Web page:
Talk:Jesus Now - A Personal Influence

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Revision as of 13:05, 20 June 2006 by 143.238.164.204 (Talk) (Integration)

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Please offer comments and responses to Patricia's essay here. A few default sections for possible comment have been suggested, but you should feel free to shape your own response. If your response involves more than a paragraph or two, it may be better to create a new page so that your contribution is given some prominence and can be the basis for an ongoing collaborative text.


Appreciation

Patricia: I want to thank you for this inaugural essay in the Living with Jesus Now series. I especially appreciate the directness and simplicity of your account, and of the spiritual disciplines that you have described here. The three core values of spirituality, simplicity and silence challenge me to reflect on my own practice. I think I have acquired an appropriate spirituality, and (as a former Franciscan tertiary) I have always found the call to simplicity compelling. However, silence is more difficult for me - especially since it seems to require stillness, and waiting. Enough words. Time to go sit and ponder! Greg Jenks


Mike Mulberry

Patricia,

I am envious of your commitment and your practice. Thanks for the work you do and your witness as a Quaker.

I disagree, however, with your statement about justice. I believe gospel writers adapted Jesus' teaching for their time and place, and therefore, missed some of the radical wisdom teaching found within his message. For example, Matthew relates a story about day laborers who are hired at different parts of the day by the plantation owner. At the end of the day, they all receive the same wage. Matthew makes that into a parable or teaching about being satisfied with whatever you get. As you indicated, Matthew tells his community (probably overworked church women) that God is not about justice or fairness. Be satisfied with what you have received.

I believe Jesus originally taught such stories as a way of saying this is how life is for us. The plantation owner gets to decide. We (day laborers)do not.

I have oft heard that verse preached as God not being fair but just. Perhaps my own bias struggles to understand God as a plantation owner who indiscriminately decides who and how the material bases of life are decided. Believing that justice is about the sharing of the material bases of life rather than a discussion about personal sin and forgiveness (justification), I believe God is Justice. I believe Jesus co-created (with God and others) a community that was all about sharing the material bases of life.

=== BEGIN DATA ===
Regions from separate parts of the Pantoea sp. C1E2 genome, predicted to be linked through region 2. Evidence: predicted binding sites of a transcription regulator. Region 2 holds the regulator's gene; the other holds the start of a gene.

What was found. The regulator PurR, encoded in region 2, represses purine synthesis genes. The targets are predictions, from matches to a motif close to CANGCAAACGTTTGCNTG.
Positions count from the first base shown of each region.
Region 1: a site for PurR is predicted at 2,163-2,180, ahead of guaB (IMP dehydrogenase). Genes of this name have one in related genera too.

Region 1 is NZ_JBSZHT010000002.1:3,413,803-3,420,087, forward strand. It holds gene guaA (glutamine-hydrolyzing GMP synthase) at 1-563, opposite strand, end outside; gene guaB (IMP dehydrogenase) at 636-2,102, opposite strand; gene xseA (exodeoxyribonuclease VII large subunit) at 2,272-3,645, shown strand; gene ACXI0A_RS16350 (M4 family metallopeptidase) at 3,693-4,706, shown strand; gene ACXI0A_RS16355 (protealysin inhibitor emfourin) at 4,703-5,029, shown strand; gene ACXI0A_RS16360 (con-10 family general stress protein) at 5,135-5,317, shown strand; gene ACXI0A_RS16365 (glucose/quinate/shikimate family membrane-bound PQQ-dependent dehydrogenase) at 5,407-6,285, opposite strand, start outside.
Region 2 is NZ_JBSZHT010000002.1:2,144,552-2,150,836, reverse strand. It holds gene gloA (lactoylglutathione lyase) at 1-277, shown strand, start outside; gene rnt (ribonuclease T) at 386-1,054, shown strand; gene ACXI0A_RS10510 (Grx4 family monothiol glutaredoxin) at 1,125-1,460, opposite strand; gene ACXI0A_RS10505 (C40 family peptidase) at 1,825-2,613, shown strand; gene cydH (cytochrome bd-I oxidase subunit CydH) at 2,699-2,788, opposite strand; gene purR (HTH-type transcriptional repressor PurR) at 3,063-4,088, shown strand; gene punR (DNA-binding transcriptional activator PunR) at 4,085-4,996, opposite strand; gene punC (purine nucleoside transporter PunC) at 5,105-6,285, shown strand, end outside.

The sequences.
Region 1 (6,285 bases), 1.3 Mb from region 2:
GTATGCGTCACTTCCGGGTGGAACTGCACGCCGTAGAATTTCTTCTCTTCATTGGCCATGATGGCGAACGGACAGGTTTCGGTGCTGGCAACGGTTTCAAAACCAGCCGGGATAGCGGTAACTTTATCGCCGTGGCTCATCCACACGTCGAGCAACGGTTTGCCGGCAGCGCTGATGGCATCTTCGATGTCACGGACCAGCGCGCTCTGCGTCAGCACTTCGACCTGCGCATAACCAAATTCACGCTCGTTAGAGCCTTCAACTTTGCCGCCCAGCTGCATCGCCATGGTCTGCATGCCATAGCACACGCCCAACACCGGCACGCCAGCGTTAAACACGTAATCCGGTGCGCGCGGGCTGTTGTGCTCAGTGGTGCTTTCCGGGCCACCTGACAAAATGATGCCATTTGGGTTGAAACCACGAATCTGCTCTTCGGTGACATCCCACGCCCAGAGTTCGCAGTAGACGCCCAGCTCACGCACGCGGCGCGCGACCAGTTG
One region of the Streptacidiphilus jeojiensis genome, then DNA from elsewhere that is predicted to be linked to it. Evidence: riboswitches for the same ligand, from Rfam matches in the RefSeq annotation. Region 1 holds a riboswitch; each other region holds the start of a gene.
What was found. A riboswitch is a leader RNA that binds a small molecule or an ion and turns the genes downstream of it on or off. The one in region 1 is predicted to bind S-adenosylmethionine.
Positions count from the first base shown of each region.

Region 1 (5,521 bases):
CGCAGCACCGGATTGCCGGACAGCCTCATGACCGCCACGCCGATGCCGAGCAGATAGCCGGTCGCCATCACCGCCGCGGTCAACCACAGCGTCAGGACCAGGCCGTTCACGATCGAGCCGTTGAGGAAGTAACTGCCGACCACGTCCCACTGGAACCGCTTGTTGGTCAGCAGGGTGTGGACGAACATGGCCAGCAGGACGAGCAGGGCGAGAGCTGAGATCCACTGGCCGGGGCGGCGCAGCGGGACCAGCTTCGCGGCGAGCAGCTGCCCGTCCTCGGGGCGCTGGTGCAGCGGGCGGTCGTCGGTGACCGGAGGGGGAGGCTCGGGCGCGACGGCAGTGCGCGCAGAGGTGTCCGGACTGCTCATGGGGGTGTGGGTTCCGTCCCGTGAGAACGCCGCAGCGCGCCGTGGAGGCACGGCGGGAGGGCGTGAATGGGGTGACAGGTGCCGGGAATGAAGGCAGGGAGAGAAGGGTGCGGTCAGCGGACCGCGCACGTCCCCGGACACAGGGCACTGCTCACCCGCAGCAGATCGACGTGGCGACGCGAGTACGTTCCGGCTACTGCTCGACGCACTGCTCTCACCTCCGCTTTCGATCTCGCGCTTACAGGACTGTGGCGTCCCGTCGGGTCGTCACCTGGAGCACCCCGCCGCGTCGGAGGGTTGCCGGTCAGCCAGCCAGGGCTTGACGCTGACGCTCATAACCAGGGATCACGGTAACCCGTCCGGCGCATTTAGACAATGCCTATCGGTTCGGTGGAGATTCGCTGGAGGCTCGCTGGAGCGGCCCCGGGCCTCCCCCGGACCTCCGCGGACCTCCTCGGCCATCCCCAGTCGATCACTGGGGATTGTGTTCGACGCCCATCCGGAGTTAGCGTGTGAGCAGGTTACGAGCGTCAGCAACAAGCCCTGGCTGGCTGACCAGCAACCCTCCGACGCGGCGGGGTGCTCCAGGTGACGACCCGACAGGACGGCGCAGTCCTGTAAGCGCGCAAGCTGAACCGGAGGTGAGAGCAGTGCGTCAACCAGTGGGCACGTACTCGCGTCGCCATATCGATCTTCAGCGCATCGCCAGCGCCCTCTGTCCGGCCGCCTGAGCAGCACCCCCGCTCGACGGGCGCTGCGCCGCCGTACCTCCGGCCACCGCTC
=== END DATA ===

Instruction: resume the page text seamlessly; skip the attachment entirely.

Rev. Mike Mulberry

Gene Stecher

Patricia wrote: The main values that guide my life are spirituality/simplicity/silence. These are so closely related in my life they symbolize my three-in-one trinity. Silence enables me to listen for that spiritual power Jesus represents and to incarnate it. Because that power is a spirit of simplicity.......

Gene replies:
These are meaningful attributes, indeed, and I wish that more had been said about listening to the motivational power of the JS red/pink material as a whole. For me, no other material packs such a wallop.

Jesus' Life: Words

  • The last shall be first
  • The hidden will be revealed
  • Losing life will save it
  • It's not what goes in but what comes out
  • Behaviors must be kingdom based
  • Life demands goal oriented passion

Jesus' Life: Actions

  • Sharing meals with debt producers
  • Sharing meals with sin producers
  • Healing skin disease and blood flows
  • Exorcising demons
  • Speaking against the temple
  • Living by goal oriented passion

Gene Stecher

Suggested links for similar materials

Integration

I was struck by Patricia's comment about 'not' trying to fit her reading of "God's books" together. While we all must live with several tensions, I do try to fit history, theology, anthropology, science, the thought and the action, the spirit and the body, my work and 'personal' life into the frame of some unity. Otherwise I would consider myself a house divided. A life partitioned say into business and personal life is not an integrated whole.

Jesus lived in a past distant to us but full of the same human power struggles that I see today. Is there a move to integration in the inferences we can make from what we know of those who wrote of him? I think so, but I do not want to oversimplify.

I would particularly like to respond to some of your topic headings. I have worked with integration based on what I have known of Jesus for 35 years and cannot distill them too quickly.

See e.g. some of my online thoughts.

Particularly relevant to the sexual questions are the following:

Bob MacDonald